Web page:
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Cost and/or Collaboration – Can we have both?

By Herb Shields | 10/07/2010 | 7:45 AM

The Material Handling Industry Association published an interesting article recently using survey data from KPMG’s Global Manufacturing Outlook report.


“Despite the fact that new approaches are gaining hold,” MHIA stated that “A clear majority of leading industrial companies still see cost as their main priority when managing supply chains, despite emerging evidence that excessive focus on cost has damaged relationships.”


KPMG’s survey revealed that “cost still reigns among 66 percent of respondents as the leading consideration of their supply chain models. But 63 percent of respondents agreed that more attention should be paid to non-financial elements of the supply chain and 38 percent said that an acute focus on cost has harmed relationships with suppliers.” 


As many readers of DC Velocity’s blogs know, I teach Purchasing at the Illinois Institute of Technology here in Chicago.  Each semester, my students debate these very same issues.  Can a company continuously ask for lowest cost and maintain a collaborative relationship with its key suppliers?  I think that the best answer is yes with a caveat.


First, you need to focus on total cost, not just piece price.  Total cost includes piece (or unit) price along with transportation, quality, inventory, and tooling to name a few other elements.  And cost reductions may occur anywhere in the supply chain process perhaps starting with your suppliers’ suppliers. Cost reductions that are achieved by competitive bidding only may be temporary at best.  If that is your only strategy, ultimately you may force suppliers out of your business and into collaboration with your competitors.


Damaged relationships affect the buyer as well as the supplier.  Several senior executives whose companies are in the consumer products supply chain have told me that their organizations evaluate customers on the basis of their willingness to collaborate.  One executive said that his company cannot afford to develop capacity for a customer and then have the customer ask for pricing proposals from his competitors.  Customers who expect the supplier to continuously reduce cost, but do not participate in finding collaborative approaches are becoming second tier in terms of R&D, new product development, etc.


KPMG’s report states that “Having stronger and deeper relationships is critical among leading companies with 53 percent of respondents expecting to enter into more long-term contracts but with fewer suppliers. Cost remains the key driver for much of the collaboration.”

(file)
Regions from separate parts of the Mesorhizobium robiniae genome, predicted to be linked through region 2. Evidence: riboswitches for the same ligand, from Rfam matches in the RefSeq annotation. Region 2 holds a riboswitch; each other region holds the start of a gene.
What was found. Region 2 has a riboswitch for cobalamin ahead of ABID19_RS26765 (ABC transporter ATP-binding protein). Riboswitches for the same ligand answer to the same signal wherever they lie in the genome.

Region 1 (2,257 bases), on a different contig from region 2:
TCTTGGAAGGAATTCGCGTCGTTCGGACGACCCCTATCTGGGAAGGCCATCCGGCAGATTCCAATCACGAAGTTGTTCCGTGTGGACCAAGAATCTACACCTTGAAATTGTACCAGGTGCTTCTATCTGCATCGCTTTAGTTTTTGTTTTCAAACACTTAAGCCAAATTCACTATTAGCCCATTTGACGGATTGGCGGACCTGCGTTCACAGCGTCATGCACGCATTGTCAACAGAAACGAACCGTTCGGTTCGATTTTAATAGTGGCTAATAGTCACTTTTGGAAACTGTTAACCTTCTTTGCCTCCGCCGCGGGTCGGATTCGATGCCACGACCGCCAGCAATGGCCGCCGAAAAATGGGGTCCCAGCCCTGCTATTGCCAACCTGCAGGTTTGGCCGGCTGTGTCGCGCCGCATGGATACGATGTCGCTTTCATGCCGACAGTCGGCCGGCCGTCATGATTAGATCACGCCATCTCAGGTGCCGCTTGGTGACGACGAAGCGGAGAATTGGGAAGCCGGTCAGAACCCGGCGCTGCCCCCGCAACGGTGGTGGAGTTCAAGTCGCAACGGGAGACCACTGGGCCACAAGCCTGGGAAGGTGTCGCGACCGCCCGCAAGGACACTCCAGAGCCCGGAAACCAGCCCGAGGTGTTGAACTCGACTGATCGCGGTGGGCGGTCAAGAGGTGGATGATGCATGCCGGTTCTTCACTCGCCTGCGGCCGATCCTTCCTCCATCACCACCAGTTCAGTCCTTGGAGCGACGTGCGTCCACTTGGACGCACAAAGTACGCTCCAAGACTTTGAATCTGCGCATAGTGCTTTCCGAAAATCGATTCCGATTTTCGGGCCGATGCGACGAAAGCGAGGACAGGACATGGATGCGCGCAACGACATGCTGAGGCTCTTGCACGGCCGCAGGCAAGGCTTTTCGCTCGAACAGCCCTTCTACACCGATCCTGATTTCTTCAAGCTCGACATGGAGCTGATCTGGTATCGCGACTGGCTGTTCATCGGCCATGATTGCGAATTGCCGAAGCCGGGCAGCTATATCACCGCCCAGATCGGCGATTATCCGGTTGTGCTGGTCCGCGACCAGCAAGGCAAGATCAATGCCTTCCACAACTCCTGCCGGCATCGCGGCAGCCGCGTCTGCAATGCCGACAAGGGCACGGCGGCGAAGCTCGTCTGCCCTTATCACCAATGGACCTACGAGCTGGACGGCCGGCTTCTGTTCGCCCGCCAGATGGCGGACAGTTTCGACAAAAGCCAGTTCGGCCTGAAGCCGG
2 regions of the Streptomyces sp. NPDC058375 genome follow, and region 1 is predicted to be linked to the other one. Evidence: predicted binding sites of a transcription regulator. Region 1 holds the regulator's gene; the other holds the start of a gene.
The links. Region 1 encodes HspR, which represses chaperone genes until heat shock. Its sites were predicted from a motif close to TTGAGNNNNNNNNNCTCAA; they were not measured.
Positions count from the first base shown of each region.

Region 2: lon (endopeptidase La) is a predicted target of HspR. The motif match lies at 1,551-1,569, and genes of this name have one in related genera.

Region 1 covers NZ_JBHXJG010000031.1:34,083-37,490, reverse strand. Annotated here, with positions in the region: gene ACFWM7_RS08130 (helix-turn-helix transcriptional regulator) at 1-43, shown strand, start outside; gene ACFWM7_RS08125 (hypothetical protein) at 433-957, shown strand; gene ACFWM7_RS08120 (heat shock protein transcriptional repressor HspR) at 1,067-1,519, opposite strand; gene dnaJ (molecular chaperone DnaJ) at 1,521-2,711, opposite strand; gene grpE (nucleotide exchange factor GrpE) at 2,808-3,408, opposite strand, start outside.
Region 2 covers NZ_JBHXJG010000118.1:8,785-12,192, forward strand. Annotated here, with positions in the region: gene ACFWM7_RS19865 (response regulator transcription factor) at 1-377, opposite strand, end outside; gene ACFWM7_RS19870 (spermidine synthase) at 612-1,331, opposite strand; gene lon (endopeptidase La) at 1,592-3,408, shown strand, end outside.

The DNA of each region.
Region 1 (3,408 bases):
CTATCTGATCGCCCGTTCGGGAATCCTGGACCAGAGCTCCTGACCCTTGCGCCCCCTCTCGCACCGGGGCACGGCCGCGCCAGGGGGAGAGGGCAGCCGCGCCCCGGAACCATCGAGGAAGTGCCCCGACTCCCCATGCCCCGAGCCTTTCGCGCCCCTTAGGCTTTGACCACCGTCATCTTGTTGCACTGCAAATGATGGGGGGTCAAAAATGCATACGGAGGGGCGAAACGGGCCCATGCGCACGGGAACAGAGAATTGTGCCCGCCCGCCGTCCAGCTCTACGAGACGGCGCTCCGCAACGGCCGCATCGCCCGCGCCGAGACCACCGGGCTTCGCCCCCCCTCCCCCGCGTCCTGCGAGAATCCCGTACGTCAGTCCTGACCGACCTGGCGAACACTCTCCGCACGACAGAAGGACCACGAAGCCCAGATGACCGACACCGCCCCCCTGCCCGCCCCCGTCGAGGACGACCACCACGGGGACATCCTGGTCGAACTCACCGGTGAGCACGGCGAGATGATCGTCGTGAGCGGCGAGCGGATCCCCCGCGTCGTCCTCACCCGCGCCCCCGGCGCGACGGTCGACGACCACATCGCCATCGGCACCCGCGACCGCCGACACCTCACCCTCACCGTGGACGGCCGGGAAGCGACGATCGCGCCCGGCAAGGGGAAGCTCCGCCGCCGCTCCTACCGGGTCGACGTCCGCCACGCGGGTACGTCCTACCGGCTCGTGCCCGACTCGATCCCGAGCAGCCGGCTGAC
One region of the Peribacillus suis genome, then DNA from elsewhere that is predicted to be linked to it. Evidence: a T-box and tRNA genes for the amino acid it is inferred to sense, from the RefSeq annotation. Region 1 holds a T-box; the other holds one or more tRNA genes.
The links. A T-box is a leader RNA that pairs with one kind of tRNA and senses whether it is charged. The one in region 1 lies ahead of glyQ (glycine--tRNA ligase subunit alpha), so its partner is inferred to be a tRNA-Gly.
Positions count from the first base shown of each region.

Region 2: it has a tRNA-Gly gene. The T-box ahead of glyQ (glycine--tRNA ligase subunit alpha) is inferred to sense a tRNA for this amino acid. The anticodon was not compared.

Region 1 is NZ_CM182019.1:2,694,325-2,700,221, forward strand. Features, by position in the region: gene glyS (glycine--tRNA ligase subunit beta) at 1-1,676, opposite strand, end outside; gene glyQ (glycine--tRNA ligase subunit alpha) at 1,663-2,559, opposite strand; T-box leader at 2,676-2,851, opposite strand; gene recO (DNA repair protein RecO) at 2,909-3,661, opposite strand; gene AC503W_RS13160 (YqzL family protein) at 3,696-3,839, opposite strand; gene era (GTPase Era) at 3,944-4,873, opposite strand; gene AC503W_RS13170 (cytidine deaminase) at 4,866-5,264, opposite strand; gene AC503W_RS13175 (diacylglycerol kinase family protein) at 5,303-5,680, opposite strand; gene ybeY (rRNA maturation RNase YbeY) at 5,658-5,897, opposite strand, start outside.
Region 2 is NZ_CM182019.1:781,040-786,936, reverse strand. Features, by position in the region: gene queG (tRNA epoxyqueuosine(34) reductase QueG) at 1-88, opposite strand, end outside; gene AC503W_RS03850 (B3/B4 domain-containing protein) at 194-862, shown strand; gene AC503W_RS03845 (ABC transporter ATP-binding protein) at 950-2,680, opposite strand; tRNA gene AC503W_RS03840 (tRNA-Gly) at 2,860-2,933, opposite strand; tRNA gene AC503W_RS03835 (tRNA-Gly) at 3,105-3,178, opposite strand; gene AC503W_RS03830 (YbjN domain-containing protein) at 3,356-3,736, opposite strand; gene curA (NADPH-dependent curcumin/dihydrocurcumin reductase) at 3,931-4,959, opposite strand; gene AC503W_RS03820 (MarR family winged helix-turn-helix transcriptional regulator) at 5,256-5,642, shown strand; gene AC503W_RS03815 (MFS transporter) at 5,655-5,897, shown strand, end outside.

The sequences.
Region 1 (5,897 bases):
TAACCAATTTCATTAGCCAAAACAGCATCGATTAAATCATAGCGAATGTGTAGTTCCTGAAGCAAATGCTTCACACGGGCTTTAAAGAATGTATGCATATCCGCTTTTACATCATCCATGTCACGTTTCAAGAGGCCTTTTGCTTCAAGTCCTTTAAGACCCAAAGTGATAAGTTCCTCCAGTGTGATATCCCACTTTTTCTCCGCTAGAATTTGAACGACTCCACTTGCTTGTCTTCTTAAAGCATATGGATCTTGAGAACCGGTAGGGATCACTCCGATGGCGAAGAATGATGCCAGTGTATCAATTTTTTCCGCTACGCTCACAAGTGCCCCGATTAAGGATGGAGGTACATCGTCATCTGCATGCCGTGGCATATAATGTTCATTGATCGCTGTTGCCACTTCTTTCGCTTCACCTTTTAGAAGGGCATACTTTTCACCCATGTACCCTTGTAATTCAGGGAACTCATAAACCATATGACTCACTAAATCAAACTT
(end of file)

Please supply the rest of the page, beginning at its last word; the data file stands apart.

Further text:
“More important than the duration is the depth of the partnerships. Over half of the respondents plan to collaborate more closely with suppliers on product innovation and development, research and development (R&D), and cost reduction. Such collaboration appears to be a preferred approach among the top performers.”  From my perspective, depth is synonymous with trust.  The more trust that is developed in a buyer/supplier relationship, the more potential exists for cost savings and other important supply chain improvements.  Regarding duration, it is difficult to build trust quickly, and, people need to work together for a period of time to learn the best ways to collaborate.  Strategic relationships are measured in years, not months.


I am interested in your thoughts on this subject.  Has your company been able to balance lowest total cost and collaboration?  What has worked for you?

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The opinions expressed herein are those solely of the participants, and do not necessarily represent the views of Agile Business Media, LLC., its properties or its employees.

About Herb Shields

Herb Shields

Herb Shields has run Chicago-based HCS Consulting since 2000, helping clients across multiple industries and in higher education improve their supply chain strategy and execution. Shields has more than 30 years as an operations executive for capital equipment, automotive, electrical machinery and consumer products companies. As vice president of materials management at consumer goods company Helene Curtis, Shields led the supply chain organization that helped Helene Curtis win "Vendor of the Year" awards from Wal-Mart Stores and Target Corp. Shields has a B.S. degree in Electrical Engineering from Clarkson University and did graduate work in business at Bowling Green State University.


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